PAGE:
Guillermo Calderon’s Kiss is a subtly monumental contribution emphasizing the absolute urgency of artists and art lovers supporting the survival of intimate theatre in Los Angeles and the amazingly thought-provoking, daringly rule-breaking product it generates here in our vast reclaimed desert wasteland…electrifying theatre, perhaps the best new play exhibited on any Los Angeles stage this year.
TicketHolders LA, reviewed by Travis Michael Holder
Directed by Bart DeLorenzo, Kiss is designed to elicit very specific audience reactions, which it does successfully. These reactions are crucial for the reveals that are to come and only emphasize the point that what you see is in fact not at all what you get. (...) Even every element of the seemingly generic set is specifically chosen to convey a certain tone and atmosphere.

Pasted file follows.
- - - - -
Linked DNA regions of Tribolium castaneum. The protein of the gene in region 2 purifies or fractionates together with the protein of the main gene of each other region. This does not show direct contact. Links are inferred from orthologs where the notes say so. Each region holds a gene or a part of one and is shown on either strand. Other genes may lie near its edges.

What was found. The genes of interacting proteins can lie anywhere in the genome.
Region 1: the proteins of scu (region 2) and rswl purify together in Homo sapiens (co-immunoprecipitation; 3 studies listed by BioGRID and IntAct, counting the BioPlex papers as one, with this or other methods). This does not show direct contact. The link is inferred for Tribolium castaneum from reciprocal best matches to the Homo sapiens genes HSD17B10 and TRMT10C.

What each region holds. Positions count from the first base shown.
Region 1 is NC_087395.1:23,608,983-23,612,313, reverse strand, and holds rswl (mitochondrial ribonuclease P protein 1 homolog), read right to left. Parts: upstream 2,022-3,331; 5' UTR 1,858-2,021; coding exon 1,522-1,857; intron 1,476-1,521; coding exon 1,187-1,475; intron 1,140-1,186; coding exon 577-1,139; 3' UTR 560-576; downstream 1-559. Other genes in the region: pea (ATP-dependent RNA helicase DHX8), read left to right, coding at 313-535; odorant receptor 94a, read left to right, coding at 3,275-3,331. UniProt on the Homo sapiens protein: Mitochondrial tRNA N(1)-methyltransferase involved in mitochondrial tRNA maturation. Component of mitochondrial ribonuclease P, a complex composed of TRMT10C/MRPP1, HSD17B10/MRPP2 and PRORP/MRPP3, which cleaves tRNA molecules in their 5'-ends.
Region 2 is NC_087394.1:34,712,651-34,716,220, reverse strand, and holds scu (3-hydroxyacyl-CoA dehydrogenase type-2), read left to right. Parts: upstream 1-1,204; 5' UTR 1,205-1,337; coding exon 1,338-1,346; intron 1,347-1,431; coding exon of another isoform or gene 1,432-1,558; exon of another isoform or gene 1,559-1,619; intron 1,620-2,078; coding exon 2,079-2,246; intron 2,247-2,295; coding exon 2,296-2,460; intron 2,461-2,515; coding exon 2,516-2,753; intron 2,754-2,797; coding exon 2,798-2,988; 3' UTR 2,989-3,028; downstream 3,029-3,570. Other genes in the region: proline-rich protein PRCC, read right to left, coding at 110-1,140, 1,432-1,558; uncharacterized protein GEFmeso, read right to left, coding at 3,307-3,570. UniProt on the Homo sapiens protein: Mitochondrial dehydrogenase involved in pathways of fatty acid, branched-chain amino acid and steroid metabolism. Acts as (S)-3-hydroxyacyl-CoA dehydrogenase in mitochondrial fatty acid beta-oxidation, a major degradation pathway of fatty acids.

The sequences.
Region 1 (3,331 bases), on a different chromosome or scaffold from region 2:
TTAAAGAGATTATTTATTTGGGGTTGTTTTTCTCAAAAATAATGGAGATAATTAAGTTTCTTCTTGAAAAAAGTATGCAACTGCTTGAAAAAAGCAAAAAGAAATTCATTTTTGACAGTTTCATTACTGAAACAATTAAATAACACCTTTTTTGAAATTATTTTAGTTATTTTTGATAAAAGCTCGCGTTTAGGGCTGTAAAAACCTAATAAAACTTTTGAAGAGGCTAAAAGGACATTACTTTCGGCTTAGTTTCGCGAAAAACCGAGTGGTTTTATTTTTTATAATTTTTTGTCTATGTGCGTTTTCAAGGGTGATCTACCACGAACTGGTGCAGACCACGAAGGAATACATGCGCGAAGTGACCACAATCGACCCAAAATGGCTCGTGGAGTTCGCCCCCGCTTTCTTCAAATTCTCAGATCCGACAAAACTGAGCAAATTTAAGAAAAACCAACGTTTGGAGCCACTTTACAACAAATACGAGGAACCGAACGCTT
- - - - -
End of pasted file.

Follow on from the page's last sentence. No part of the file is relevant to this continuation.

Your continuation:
On Stage and Screen, reviewed by Erin Conley
You’d never guess from scenic designer Nina Caussa’s stylish living room set or actors Kristin Couture and Max Lloyd-Jones’s blue-eyed blondness that we’re in the middle of war-torn Damascus, but (...) There is method in Chilean playwright Calderón’s seeming madness, and much power in what soon develops into a surreal, meta-theatrical commentary on love and war and loss and hope in a country gone mad, on our inability as Americans to understand a world so far removed from our own, and on the power of theater to bridge the gap between diametrically different lives.
Stage Scene LA, reviewed by Steven Stanley